Bert Thornton has spent 40 years leading the growth of Waffle House, as its former President and COO. Mentorship has been an important part of his success. When Bert started there were a handful of Waffle Houses, when he retired, they had thousands. Bert’s passion is developing future leaders through mentorship.
His new book, High Impact Mentoring, A Practical Guide to Creating Value in Other People’s Lives, co-authored with Dr. Sherry Hartnett is a playbook for mentorship. The book outlines how companies (and individuals) can create a purpose-built business that pro-actively seeks to mentor future leaders.
Listen to the podcast here.
Have a Love of People
The best leaders have a love for people. Yes, they know their team helps to drive the business. But they also have a genuine interest in their success within the company and understand their team members person goals in life as well.
Scott Simons, general manager, and partner at Carter Myers Automotive says this all the time.
You can’t be a company as successful as Waffle House, without having a steady flow of great leaders who are ready to continuously “move up” and lead.
This can only happen if they’re already mentored by other successful leaders.
Match Making Mentorship
Bert expressed that there’s often a gulf between the mentee and mentor. He said successful companies have a purpose-built program to help leaders find mentors and mentors find leaders.
In one instance, Bert saw how a young female executive was paired with a more experienced leader. They both loved tennis and were able to bond through that sport.
Ships do not drift into a port, and mentors and mentees often are not going to “drift” together.
Developing leaders is not an accidental function of just “giving them time”. No. It’s ensuring that an experienced leader is there to actively guide them in their career, life and overall becoming a better, future leader.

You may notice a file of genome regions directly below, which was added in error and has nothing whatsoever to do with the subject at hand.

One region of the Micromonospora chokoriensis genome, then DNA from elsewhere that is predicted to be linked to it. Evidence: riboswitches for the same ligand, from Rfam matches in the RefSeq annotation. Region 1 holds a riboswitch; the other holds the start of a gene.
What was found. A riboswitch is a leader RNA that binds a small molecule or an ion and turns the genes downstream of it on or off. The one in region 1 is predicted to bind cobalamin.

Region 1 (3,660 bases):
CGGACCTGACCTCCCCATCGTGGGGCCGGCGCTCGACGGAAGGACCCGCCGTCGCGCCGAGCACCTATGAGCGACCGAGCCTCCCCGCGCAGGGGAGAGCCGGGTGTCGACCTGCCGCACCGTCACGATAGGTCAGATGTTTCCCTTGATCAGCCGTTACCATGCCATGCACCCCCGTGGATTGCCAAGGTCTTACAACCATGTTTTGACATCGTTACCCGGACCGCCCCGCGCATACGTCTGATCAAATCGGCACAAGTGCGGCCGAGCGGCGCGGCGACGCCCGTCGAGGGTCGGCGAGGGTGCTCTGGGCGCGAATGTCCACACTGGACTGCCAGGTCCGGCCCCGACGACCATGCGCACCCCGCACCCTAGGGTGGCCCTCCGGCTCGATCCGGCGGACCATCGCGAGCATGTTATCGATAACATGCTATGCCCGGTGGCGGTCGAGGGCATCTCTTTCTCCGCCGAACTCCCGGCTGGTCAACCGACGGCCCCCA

Leaders Must Have an Interest In Their Employees
The “great resignation” is happening in one way or another. Successful companies find that to keep their employees, or to ATTRACT the right employees, it’s important for leaders to have an interest in their employees and want to see them succeed.
Employees want a bonding relationship, at the human level.
Indeed it appears that we’re all glued to our phones, but maybe we’re all glued to our phones as there’s a lack of more meaningful human relationships.
Good hires often want the leadership at companies to invest in them and their future.
Bert said that conscripted mentoring doesn’t work. It can’t be forced on someone.
It should not be, “yet another task” list to do in someone’s day.
Gratefulness and Mentorship Go Hand in Hand
The book outlines a 7 step program that leaders can use to implement a mentorship program. In fact, Bert suggests that you hire someone to run the program for you, this person could even be someone already at your company.
A great mentor has an underlying desire to give back.
They live a life of gratitude and want to give back and help others become a success.
Furthermore, a good mentor has a demonstrated track record of success, they have knowledge and expertise and they have the respect of their peers.
Bert repeated this twice – the RESPECT OF THEIR PEERS is a key indicator of a great mentor.
Want to see clues of success in a leader or mentor? See who their friends are.
“Success leaves clues” is a phrase I often hear.
Every Successful Future Leader Needs a Mentor
Bert’s first book, “Find an Old Gorilla” is written for the mentee, to help them find a mentor. The gorilla reference, refers to that experienced trailblazer who has ‘been there and done that”.
That person can guide you.
Bert’s tips for us all and especially to those seeking mentorship is to be mindful of 8 great social tells about a person.
- Command of language
- Conversational bearing
- Body language
When you’re first meeting someone, you can tell a lot about them, often without them saying a word.
How they smile, nod, place their feet, how they dress and so much more can tell you quite a bit about someone.
Always be learning, in fact, Bert says you should learn every day.
If you’re business and position are growing faster than you’re learning you’re falling behind.
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